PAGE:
GPUs Graphics Reviews

NVIDIA GeForce RTX 3080 Ti FE Review – Almost an RTX 3090, but with half of the memory for gamers

After the hot autumn of 2020 and the now almost seemingly eternal graphics card thirst, we have in the meantime also learned many new terms and various hardships. If you’re not into SM games, i.e. scalpers & mining, it’s really hard to realize your dream of a new, super-fast pixel slingshot in a reasonable frame at the moment. And then came the GeForce RTX 3080 Ti along with LHR. I don’t want to and can’t make any predictions how effective the new move will be at least against the casual miners in the future, but it’s exactly this new gaming product from Jensen’s GeForce kitchen, that I have for you in the test today. 

Without spoiling it in advance, because you are still supposed to read it, the tests were really worth it this time as well. Whether it ends up being the Founders Edition for an MSRP of 1199 Euros or a Board Partner card (if something ever shows up on sale as available for order), that’s up to each person to decide for themselves, their preferences, their fashion tastes, and of course, how full their wallet is as well as the state of the market. The retail trade is unfortunately as always in the boat, because supply and demand regulate unfortunately as always the price, to sell less expensive is there also no solution in the sense of the customers, but scarcity arouses now times also desires.

The new GeForce RTX 3080 Ti is said to fall between the GeForce RTX 3080 and the RTX 3090. But whether it will fall exactly in the middle or whether the pendulum will move more in the direction of the smaller or larger card remains to be seen today. After all, NVIDIA wants to bring a gaming graphics card for the highest demands among the people, which didn’t look so mass-compatible with the GeForce RTX 3090 due to price and availability, as well as the immense memory expansion. This RTX 3090 is and will probably remain a lighthouse project. But people are still looking for revenge because of AMD’s Radeon RX 6900XT, which often came quite close to the RTX 3090.

And then we’d be back to the unspeakable Just buy it! of a certain colleague from overseas. It would be nice if you could do it that way (as you like) today. The time has been changed, the market dried out. However, there are no such advance praises here, because the newest offspring from NVIDIA’s glossy catalog must first show what it can really do. The genes already fit, because the heart of the GeForce RTX 3080 Ti is the GA102-225 graphics processor. It is based on Samsung’s 8nm process node developed specifically for NVIDIA and has a total of 28 billion transistors. We already know it from last year.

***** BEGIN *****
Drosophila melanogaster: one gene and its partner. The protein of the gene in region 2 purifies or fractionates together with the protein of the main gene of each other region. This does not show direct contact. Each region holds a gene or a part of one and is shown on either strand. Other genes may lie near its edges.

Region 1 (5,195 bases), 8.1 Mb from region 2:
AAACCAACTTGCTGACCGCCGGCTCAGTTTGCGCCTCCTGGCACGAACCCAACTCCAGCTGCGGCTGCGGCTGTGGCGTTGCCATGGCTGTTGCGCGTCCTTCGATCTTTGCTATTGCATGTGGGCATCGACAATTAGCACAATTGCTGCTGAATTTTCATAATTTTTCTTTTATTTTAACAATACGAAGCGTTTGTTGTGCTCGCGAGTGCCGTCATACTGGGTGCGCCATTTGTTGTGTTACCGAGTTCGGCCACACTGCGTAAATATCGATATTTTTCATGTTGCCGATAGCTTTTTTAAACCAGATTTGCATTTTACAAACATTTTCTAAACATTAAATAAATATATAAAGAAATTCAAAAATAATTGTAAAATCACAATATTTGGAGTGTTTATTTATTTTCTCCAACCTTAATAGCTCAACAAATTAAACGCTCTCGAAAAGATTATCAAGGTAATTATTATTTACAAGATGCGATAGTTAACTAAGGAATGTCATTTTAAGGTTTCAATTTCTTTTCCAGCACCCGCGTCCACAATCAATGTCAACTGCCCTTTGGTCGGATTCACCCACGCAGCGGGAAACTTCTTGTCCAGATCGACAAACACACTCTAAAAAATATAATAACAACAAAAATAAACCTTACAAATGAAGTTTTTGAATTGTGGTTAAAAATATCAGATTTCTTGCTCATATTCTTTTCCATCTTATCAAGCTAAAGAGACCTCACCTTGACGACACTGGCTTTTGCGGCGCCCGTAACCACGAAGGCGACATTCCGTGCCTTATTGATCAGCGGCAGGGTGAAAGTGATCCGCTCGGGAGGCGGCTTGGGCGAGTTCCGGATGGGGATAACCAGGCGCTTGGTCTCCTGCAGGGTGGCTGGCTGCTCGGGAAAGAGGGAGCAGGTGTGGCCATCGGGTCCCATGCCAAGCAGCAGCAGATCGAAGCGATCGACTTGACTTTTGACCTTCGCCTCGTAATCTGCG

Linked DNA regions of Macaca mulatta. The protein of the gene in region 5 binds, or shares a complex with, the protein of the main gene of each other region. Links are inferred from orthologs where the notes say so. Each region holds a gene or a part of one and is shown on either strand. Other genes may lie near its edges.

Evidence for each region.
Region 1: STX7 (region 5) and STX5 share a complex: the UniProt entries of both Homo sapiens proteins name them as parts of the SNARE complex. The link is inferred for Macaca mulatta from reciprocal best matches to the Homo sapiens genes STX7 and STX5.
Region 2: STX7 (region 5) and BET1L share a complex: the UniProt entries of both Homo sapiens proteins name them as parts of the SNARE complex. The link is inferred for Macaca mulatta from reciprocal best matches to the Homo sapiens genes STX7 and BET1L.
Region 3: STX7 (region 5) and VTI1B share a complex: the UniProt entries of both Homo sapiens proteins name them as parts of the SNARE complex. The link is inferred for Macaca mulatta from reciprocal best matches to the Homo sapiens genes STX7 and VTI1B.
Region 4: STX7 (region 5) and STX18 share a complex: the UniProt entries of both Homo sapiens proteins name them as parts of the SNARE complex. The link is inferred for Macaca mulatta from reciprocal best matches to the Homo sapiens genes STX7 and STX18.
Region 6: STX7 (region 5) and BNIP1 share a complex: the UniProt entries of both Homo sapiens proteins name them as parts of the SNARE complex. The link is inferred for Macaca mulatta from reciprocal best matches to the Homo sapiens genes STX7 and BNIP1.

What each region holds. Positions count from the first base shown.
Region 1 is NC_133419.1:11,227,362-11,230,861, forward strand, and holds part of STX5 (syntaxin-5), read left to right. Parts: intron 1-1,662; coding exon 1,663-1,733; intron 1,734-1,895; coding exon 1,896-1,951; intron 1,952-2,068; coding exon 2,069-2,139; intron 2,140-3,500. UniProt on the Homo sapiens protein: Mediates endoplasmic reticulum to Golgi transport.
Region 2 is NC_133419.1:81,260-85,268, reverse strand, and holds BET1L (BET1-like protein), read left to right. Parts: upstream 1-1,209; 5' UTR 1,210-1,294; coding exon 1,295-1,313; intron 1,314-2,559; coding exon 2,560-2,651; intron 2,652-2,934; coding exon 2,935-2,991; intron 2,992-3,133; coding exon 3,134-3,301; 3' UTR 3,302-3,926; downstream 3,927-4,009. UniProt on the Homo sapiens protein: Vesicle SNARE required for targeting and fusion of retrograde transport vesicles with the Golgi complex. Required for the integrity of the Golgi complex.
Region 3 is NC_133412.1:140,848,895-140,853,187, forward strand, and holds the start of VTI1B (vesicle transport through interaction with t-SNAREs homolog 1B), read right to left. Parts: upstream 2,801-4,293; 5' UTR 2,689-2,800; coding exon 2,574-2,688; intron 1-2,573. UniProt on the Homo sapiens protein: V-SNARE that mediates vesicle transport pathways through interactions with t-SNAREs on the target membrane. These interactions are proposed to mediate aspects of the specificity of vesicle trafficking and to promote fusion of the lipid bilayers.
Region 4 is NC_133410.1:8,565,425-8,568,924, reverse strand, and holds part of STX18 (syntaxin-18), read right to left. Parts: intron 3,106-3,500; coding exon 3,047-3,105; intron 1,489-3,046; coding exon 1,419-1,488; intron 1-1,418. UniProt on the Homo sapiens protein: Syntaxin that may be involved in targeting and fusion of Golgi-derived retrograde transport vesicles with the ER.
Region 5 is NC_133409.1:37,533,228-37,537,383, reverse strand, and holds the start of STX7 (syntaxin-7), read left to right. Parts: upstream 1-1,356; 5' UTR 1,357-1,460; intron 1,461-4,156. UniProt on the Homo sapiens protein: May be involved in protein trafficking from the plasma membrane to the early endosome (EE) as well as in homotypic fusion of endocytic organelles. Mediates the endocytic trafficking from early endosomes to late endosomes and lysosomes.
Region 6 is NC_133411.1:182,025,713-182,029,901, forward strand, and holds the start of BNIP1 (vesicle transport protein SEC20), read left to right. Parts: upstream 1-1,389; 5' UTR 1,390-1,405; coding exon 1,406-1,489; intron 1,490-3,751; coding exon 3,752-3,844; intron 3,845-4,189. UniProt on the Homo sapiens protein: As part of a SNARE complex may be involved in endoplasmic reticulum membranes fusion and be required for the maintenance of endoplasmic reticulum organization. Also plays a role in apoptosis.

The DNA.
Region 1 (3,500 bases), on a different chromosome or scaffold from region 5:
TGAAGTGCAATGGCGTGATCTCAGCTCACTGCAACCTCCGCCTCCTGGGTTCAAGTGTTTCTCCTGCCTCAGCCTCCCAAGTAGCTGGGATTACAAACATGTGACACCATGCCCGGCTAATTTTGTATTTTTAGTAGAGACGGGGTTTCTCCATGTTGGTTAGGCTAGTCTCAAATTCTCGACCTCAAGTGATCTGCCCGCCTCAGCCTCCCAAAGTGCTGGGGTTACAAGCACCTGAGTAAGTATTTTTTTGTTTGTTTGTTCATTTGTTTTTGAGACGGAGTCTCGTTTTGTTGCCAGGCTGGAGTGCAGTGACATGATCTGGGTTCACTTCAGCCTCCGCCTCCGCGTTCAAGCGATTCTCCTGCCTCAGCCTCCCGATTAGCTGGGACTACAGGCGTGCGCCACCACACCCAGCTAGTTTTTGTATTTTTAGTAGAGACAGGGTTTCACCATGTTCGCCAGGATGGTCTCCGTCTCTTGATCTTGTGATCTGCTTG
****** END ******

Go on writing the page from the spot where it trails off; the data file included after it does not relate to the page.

It measures just under 628 mm², making it the second largest gaming GPU ever produced just below the Turing TU102 GPU. For the GeForce RTX 3080 Ti, NVIDIA has after all enabled 80 SM units on its flagship, resulting in a total of 10240 CUDA cores. In addition to CUDA cores, NVIDIA’s GeForce RTX 3080 Ti is also equipped with next-generation RT (ray tracing) cores, Tensor cores, and the new SM or streaming multiprocessing units. As for memory, the GeForce RTX 3080 Ti is equipped with 12GB of GDDR6X memory that can deliver memory speeds of 19.0Gbps. Together with a 384-bit interface, this will deliver a cumulative bandwidth of 912.4 Gbps.

All GeForce cards have been patched in the meantime, so that all cards in the test field can handle the extended memory area (Resizeable BAR), which simplifies the charts considerably and doesn’t need to be mentioned further in the article.

The GeForce RTX 3080 Ti Founders Edition

Theory, well, you like to take with you, but now it’s straight and no frills to the nitty gritty. The case of the card is a pretty clever mix of light metal, plastic and hardware, which feels great and valuable and also looks good. The design with the 3.8 cm installation depth and the 4 mm backplate makes this card a true dual-slot design with all known advantages and disadvantages. Love it or hate it, it’s not a deterrent in the form of this graphics card, despite the power consumption it has to deal with.

At 1372 grams, the card is by no means a flyweight and 20 grams heavier than the RTX 3080 without Ti, which is probably due to the two added memory modules. The length of 28.5 cm is moderate, and the installation height of 10.5 cm from the upper edge of the PCIe slot with the card installed to the top of the cover is nothing to be afraid of. The funny 12-pin Micro-Fit 3.0 on the top is beveled by 45° and points slightly to the back. Here you can connect the supplied 12-pin adapter to which the two conventional 6+2-pin plugs fit, which we have known for years. You will see the board on the next page and you will understand why it had to be that way. Form follows function, or something. There are also further details about the cooler design.